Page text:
The only archeologist better dressed and more connected than Indy is a French asshole named Belloq (Paul Freeman). We first see Belloq as he’s removing the monkey idol from Indy’s hands, after Indy did all the work, in South America. He’s got a tribe of locals behind him, and he orders them to kill Indy. “There is nothing you can possess,” he says to Indy, “which I cannot take away.”
Believing himself a civilized person among savages, Belloq wears the finest suits of linen that money can buy. He smokes a hookah in Egypt and speaks the tongues of jungle tribes in South America, proving linguistics to be a solid course of study.
Belloq is a clever guy; even Indy’s best ally Sallah (John Rhys-Davies) has to admit that. The Nazis seem to agree as well, as Belloq appears to command even them at the Ark dig site near Cairo. Belloq barks orders when he realizes Indy is mucking up their plans.
Languages and styles of dress aside, Belloq knows how alike he and Indy are. Late in the film, Indy threatens to blow up the Ark unless Marion is released. Belloq calls his bluff. “Archeology is our religion,” Belloq says. “It would only take a nudge to make you like me.”
I think he’s dead right. Indy has a puritanical streak about artifacts, not gods, and anyone in his way will be hurt, including Marion, the only woman he ever loved.
Belloq gets points for bravado and creepiness. He buys white clothes to dress Marion in, often demanding “the girl” to accompany him as payment for his services. It’s gross. And it’s sad. A civilized man doesn’t need coercion to get laid.
Also, his clear command of the Nazis helps prove his villainy. In four years those same soldiers will walk down the Champs-Élysées.
Raiders of the Lost Ark is chock full of iconic scenes. You could probably show a random still to a movie watcher and half the time they would guess correctly. A melting face, tumbling boulder, floor of snakes, Karen Allen, the creepy Nazi torturer, even a wood crate with the number 9906763 labeled on it would all lead to a guess of the correct movie.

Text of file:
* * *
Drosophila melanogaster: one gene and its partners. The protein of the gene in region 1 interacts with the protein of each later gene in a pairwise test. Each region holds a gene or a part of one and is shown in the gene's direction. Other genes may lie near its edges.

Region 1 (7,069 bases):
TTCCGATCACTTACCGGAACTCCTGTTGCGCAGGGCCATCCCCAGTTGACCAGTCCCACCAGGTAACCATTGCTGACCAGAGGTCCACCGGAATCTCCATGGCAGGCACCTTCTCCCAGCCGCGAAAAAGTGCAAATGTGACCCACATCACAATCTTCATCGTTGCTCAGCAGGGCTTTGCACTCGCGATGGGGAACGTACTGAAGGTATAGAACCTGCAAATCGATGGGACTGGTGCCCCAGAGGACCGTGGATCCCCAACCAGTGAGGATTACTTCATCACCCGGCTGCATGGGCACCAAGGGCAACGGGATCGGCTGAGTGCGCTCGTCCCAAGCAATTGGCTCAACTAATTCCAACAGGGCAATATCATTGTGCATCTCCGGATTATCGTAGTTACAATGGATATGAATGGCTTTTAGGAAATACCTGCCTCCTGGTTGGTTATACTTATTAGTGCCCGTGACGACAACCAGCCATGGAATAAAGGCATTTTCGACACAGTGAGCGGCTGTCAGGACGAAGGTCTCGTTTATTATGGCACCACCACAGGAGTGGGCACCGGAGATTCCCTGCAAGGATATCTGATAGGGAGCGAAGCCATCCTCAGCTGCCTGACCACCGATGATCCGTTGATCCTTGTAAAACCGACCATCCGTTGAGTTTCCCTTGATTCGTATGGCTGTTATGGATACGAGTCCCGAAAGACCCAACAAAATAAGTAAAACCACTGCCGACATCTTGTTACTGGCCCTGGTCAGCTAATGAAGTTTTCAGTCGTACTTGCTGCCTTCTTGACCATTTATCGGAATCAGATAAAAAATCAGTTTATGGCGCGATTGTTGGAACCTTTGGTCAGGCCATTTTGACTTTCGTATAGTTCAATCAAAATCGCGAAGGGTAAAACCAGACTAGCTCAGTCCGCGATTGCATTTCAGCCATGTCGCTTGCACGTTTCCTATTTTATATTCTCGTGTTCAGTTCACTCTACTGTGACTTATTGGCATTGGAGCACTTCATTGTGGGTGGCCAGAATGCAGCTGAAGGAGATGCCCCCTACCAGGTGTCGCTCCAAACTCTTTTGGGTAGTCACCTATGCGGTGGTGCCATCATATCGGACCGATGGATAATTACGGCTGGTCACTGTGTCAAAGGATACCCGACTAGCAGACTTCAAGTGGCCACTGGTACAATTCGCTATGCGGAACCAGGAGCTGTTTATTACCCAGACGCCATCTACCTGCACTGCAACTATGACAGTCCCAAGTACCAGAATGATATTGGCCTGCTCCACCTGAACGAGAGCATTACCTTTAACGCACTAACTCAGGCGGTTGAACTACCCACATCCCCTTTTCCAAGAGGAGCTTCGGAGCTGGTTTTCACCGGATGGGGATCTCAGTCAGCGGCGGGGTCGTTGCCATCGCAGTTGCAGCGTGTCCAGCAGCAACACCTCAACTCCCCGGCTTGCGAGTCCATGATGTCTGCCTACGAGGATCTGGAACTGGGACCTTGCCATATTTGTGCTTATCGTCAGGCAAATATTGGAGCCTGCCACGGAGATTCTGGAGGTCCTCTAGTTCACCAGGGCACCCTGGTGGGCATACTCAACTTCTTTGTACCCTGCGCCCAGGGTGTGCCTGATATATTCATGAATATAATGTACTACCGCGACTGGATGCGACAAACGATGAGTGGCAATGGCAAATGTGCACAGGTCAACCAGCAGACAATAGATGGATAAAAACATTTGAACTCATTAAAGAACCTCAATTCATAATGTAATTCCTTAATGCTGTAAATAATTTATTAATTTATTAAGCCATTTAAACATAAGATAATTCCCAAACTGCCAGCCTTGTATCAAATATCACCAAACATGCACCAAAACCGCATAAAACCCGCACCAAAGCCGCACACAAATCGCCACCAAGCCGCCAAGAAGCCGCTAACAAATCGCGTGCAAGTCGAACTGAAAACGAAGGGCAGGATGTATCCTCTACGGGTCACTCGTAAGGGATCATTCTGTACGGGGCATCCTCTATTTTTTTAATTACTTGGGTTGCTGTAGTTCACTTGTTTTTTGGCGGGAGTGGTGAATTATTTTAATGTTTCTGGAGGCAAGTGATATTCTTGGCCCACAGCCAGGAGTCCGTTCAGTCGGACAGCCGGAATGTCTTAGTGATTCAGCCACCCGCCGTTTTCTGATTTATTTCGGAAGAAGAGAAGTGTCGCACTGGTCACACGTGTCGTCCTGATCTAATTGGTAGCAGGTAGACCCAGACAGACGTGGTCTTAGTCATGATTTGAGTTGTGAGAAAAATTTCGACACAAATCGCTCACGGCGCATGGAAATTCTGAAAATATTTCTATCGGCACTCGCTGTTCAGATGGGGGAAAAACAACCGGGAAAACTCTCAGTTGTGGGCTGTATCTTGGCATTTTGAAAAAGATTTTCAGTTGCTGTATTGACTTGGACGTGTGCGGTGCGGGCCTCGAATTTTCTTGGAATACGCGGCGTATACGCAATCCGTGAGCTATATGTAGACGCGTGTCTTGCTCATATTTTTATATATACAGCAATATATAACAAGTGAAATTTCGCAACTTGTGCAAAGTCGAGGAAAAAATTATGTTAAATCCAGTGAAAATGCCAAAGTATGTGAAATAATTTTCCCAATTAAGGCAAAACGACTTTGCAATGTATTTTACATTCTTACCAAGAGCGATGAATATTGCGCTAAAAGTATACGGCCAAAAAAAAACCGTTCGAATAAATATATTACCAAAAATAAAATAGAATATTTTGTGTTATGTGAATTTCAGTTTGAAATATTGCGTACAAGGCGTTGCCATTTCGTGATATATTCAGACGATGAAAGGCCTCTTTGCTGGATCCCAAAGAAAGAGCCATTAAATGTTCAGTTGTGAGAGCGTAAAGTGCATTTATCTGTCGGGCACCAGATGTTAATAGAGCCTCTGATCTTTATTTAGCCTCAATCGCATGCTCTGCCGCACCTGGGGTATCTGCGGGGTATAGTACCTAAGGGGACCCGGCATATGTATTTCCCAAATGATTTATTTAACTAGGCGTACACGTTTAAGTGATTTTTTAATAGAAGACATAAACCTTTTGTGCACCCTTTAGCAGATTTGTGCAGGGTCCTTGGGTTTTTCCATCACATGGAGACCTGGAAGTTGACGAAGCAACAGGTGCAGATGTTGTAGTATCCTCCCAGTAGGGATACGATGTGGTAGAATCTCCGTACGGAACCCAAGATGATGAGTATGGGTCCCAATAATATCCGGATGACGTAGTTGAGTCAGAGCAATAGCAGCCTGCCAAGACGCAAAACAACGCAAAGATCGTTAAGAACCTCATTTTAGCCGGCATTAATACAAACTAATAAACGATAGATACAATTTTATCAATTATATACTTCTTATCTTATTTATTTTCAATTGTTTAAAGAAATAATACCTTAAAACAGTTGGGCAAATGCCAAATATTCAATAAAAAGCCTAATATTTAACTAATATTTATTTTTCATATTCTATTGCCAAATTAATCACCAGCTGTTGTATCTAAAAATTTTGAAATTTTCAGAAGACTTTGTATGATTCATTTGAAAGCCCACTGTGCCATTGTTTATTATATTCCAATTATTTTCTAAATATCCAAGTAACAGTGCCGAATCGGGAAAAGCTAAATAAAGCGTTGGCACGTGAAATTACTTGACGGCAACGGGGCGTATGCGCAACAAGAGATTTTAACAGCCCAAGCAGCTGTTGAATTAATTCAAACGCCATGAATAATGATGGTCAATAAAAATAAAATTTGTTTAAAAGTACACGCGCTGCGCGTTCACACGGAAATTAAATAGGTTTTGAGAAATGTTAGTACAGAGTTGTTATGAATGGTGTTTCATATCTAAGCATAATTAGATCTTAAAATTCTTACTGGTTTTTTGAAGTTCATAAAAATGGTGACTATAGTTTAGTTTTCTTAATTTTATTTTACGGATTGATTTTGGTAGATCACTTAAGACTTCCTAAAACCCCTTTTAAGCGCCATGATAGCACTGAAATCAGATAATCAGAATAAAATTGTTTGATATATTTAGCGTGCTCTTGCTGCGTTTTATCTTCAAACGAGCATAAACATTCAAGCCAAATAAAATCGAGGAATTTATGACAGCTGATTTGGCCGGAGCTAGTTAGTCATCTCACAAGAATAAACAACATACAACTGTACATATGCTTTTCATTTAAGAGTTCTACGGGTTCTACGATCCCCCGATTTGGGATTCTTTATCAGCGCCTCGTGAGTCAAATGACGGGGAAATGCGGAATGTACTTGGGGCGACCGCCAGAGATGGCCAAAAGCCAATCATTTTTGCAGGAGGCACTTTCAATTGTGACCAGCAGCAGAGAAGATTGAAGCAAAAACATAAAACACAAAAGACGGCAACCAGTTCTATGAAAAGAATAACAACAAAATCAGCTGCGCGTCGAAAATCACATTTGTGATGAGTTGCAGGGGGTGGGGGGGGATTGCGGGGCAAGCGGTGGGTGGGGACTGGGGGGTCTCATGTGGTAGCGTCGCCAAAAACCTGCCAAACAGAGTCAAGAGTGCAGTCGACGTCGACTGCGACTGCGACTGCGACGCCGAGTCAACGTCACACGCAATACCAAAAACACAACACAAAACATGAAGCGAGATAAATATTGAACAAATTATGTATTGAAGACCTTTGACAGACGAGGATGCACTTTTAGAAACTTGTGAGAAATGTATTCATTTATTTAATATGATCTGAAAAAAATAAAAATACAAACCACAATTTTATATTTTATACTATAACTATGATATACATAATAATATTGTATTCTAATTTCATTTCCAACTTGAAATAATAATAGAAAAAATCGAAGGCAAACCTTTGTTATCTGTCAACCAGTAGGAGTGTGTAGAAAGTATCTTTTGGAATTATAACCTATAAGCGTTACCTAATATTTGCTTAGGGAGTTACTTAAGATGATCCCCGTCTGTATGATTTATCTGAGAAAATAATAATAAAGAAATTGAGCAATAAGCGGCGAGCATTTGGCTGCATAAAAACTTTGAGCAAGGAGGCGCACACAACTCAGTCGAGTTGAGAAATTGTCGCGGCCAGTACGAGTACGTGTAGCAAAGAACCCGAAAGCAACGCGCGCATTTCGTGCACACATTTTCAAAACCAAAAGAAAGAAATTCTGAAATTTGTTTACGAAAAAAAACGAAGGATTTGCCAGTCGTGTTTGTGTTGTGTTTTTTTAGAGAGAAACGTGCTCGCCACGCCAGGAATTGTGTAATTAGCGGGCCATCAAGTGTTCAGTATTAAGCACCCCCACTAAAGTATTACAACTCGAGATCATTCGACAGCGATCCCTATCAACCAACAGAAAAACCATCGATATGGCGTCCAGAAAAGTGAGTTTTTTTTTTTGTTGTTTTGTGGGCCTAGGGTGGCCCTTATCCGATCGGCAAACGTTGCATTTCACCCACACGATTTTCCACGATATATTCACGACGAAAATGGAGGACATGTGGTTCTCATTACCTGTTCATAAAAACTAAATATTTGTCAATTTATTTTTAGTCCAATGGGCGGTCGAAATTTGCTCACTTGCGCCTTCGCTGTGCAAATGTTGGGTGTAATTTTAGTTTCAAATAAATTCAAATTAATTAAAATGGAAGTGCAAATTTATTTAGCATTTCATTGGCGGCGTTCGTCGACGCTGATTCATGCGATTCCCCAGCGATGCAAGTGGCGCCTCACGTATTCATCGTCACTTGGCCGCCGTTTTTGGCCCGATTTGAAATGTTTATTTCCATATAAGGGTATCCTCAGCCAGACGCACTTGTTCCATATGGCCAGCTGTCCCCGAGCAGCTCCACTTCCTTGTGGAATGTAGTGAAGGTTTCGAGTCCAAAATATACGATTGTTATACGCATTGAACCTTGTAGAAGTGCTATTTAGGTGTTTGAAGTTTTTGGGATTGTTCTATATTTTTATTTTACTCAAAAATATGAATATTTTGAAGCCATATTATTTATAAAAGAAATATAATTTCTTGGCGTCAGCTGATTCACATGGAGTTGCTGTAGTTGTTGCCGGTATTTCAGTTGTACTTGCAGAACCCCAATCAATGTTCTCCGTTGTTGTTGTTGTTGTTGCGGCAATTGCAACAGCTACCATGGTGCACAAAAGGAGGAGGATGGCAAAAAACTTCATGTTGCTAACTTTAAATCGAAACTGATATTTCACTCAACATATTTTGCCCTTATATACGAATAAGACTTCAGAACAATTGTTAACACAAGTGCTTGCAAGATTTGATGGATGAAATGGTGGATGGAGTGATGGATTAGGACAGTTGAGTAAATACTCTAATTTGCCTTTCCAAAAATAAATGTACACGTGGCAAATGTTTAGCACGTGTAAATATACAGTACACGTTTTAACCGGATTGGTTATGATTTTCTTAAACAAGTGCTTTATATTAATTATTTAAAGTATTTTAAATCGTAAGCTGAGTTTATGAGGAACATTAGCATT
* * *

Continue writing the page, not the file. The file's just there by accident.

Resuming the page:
In such a classic, Raiders still manages to inject a single action sequence that stands a Ra’s head above the rest: the time when Indy decides to steal the Ark of the Covenant from a truck convoy.
Sallah informs Indy that the Nazis will drive the Ark to Cairo and load it onto a plane from there and fly to Berlin. Indy won’t allow this. He’ll stop it, but how? “I don’t know,” he says, “I’m making this up as I go.”
The world’s best improvisor takes off on horseback to chase the Ark. He rides to the cheers of a thousand Egyptian diggers, who seem to know what he’s up to.
Indy follows the convoy and somehow catches it, despite being on a horse that tires and following motorized vehicles that do not. Indy joins the convoy on the road, riding beside the truck carrying the Ark. He boards it first, tearing open the passenger door and throwing out the truck’s passenger.